What will happen therefore remains to be seen and given that the proof is in the pudding – that being Southgate’s sides’ success in major tournaments more so than early qualifying rounds, only time will tell. For the Southgate sceptics, England’s narrow 2-0 victory over Lithuania illustrates the exact lack of progress the national side will endure for some years to come. Although England lived up to expectation by in the end comfortably their lower group rivals, those against Southgate were left hoping for much more – whether that be in terms of goals, a fresh tactical approach, more expensive style of play or simply a more comprehensive and larger result over a team firmly in England’s shadow.
On the flip side, for those willing to give the former defender a chance in the England hot seat, a win’s a win and whether it be a two or ten goal victory, it’s a case of job done when it matters most ahead of Russia 2018. Similarly whilst many look at England’s impressive display during what in time will often be remembered as Lukas Podolski’s testimonial, the Southgate out brigade will point to the defeat, to England conceding and not even scoring, to the fact that even under Hodgson England were able to beat Löw’s side or simply to the weakness of the opposition in a much changed, experimental Germany side. Conversely England fans with their glass half full will focus on England’s own squad rotation, on the narrowness of an eventual defeat and to the fact that there were many positives that ultimately bode well for the future of a redeveloping national team, in spite of the fact the game was played solely as a friendly.
Southgate however can neither do right nor wrong knowing that his every move will be scrutinised after recent disappointments both on and off the pitch. Yet in less than half a year in full-time, permanent charge of the England national side, what can we deduce from Gareth’s early decision making and the foundations of an England 2.0? Although you may well think not a great deal given Southgate has had little to no experience coming up against anyone but Germany or Spain in friendly international matches during his time as manager, his early tenure as England boss is however quite telling of what England fans should expect for the months and years he sits in the coveted England manager’s chair.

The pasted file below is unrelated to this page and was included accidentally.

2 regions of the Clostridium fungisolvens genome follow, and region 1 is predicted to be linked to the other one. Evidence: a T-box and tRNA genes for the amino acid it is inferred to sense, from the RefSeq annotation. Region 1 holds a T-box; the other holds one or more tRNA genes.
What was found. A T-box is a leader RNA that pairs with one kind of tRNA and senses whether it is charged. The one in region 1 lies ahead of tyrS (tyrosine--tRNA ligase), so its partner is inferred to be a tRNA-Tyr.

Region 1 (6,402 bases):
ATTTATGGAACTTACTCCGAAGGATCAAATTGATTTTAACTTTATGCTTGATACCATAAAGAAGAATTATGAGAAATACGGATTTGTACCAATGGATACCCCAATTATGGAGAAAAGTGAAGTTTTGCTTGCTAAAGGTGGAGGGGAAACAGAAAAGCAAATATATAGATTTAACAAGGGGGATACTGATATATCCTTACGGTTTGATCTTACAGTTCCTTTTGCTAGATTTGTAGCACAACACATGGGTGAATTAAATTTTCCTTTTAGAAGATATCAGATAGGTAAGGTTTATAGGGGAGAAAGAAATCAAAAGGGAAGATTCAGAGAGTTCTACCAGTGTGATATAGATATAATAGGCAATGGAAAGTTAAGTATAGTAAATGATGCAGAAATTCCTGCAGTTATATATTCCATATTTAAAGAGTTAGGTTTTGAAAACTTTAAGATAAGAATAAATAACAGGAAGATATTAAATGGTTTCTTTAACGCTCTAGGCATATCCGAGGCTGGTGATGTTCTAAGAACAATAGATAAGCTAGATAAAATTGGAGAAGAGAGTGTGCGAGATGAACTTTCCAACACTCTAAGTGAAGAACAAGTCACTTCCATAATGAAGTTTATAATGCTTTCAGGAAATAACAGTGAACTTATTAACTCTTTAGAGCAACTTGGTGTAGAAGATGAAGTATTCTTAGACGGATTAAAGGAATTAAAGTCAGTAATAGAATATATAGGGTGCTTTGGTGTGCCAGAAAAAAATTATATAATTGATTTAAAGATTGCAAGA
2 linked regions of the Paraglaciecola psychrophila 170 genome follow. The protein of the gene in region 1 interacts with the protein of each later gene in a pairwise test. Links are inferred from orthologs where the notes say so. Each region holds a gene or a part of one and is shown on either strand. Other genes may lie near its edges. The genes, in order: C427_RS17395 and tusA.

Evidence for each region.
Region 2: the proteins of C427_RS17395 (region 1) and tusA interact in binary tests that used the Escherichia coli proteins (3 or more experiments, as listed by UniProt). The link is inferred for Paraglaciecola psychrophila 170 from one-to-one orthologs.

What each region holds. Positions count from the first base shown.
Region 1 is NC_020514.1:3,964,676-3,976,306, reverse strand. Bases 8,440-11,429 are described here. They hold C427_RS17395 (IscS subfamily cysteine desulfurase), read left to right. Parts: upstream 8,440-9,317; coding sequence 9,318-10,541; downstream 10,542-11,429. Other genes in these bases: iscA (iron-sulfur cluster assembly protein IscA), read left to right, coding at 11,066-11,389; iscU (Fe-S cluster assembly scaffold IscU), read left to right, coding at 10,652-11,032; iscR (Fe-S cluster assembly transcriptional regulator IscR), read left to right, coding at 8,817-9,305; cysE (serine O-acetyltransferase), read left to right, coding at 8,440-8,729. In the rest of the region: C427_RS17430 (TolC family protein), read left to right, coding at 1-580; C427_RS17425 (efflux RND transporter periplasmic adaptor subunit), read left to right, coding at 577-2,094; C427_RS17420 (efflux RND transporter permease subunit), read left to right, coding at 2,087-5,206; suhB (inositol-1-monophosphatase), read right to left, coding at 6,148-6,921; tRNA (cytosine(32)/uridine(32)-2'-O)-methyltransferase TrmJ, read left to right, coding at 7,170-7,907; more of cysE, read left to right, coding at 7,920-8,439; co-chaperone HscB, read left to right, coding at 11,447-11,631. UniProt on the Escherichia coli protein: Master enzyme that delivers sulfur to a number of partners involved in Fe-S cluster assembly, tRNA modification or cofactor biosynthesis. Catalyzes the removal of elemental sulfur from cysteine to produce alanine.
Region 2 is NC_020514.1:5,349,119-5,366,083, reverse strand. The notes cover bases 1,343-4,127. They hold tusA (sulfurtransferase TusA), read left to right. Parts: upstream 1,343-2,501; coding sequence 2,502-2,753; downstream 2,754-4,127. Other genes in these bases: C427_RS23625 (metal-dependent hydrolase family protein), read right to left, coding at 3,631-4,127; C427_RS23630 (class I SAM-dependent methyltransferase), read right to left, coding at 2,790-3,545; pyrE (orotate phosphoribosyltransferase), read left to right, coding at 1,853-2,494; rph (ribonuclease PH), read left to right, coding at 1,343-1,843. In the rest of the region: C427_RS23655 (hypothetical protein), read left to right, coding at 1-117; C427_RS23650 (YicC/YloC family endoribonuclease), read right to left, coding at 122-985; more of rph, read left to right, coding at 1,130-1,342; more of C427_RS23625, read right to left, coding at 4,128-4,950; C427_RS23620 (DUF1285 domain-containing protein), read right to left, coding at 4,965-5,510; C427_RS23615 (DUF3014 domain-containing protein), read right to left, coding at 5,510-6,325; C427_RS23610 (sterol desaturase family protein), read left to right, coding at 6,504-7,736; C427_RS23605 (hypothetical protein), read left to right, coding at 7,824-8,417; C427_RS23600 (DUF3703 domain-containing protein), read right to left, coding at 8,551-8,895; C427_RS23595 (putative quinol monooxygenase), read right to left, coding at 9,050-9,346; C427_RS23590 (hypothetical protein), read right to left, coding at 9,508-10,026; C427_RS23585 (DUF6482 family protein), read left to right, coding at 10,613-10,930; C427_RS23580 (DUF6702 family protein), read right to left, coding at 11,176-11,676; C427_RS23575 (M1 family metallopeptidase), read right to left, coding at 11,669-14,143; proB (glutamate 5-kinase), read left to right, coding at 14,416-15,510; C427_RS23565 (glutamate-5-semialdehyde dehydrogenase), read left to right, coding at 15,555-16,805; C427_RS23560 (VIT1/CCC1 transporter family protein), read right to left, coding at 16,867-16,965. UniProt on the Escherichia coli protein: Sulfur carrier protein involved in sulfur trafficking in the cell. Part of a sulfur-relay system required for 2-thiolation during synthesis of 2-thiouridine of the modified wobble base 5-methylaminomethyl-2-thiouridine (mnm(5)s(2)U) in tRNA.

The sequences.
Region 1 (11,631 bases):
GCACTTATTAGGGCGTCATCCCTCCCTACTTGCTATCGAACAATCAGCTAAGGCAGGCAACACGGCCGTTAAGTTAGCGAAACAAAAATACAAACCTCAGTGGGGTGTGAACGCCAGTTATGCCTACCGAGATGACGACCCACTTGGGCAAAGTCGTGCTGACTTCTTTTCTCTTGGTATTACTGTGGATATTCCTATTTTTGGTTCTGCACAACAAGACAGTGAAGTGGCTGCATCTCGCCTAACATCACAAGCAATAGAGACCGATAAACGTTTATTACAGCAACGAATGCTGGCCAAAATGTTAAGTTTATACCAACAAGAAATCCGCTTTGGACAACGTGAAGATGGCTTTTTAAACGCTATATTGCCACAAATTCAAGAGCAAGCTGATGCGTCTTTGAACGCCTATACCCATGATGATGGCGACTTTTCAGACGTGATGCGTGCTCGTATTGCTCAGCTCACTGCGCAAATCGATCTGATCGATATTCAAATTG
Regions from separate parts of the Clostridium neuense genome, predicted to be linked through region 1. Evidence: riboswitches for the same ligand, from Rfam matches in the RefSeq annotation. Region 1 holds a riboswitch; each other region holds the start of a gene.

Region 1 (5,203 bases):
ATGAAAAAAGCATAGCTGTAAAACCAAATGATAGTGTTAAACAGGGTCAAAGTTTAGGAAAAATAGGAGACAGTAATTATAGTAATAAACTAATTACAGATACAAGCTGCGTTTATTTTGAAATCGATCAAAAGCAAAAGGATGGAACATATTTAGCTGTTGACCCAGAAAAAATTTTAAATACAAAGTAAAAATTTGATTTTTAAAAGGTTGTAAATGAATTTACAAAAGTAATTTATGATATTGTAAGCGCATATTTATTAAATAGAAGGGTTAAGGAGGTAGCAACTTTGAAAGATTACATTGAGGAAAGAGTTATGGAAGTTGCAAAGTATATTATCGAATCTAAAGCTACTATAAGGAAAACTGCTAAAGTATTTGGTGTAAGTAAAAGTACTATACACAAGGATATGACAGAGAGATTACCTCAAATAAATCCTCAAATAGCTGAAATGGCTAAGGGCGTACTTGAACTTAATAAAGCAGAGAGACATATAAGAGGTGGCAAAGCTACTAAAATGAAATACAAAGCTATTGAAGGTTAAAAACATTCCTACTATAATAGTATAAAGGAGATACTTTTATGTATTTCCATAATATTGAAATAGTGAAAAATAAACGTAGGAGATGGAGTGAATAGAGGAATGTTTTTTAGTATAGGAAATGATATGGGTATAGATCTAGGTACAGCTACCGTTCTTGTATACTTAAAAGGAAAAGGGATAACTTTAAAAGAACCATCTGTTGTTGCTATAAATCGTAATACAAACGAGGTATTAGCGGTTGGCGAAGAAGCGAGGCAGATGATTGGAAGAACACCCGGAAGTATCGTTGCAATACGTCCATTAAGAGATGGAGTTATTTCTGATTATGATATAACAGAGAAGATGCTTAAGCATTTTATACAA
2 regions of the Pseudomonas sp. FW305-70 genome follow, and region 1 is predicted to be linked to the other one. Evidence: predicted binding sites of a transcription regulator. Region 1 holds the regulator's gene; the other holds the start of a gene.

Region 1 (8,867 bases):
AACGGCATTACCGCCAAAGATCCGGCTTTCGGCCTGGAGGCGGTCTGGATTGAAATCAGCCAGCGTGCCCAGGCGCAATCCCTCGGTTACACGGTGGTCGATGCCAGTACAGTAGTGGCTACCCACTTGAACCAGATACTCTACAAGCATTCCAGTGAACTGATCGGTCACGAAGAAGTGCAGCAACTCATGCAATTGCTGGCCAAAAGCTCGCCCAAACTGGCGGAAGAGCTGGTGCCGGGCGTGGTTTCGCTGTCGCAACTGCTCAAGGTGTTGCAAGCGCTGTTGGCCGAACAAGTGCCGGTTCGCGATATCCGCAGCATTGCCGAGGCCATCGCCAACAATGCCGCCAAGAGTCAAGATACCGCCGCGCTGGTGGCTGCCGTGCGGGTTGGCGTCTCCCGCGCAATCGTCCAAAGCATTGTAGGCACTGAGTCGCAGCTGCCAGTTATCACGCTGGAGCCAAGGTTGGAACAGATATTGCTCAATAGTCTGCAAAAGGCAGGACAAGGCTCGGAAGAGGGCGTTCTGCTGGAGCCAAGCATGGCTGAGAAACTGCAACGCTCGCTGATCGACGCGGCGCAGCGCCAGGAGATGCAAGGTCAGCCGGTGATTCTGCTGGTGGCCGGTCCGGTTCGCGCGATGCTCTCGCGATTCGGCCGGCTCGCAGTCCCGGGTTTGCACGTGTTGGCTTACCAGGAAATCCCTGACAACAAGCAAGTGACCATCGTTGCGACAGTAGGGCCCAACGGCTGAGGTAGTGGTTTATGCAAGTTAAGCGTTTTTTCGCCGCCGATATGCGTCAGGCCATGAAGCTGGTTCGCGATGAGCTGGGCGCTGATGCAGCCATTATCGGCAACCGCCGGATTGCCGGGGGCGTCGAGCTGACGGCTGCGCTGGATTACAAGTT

First and foremost, in complete contrast to the placid, friendly and clean cut image that often gets attributed to who many have previously described as an underwhelming, uninspiring Gareth Southgate, his bold decisions to call up Jermain Defoe at the age of 34 and to list Joe Hart as captain for England’s recent World Cup qualifier suggest he is far from the timid character many thought he might have been. Albeit forced into Defoe’s inclusion because of injuries to Danny Welbeck Harry Kane and Andy Carroll, Southgate’s decision appears to be largely based on current form – something long overlooked under Fabio Capello and Roy Hodgson. Likewise Hart’s appointment as team captain was well calculated and managed – more than simply pointing to the biggest club star in the squad list and naming them captain. Both in the grand scheme of things may seem minimal but who knows in the long run, by trusting in current form as opposed to a player warranting an England squad place because of their last exploits in an England shirt, Southgate may well be displaying the same guts and determination as England manager as he did to step up and take a penalty during Euro 96.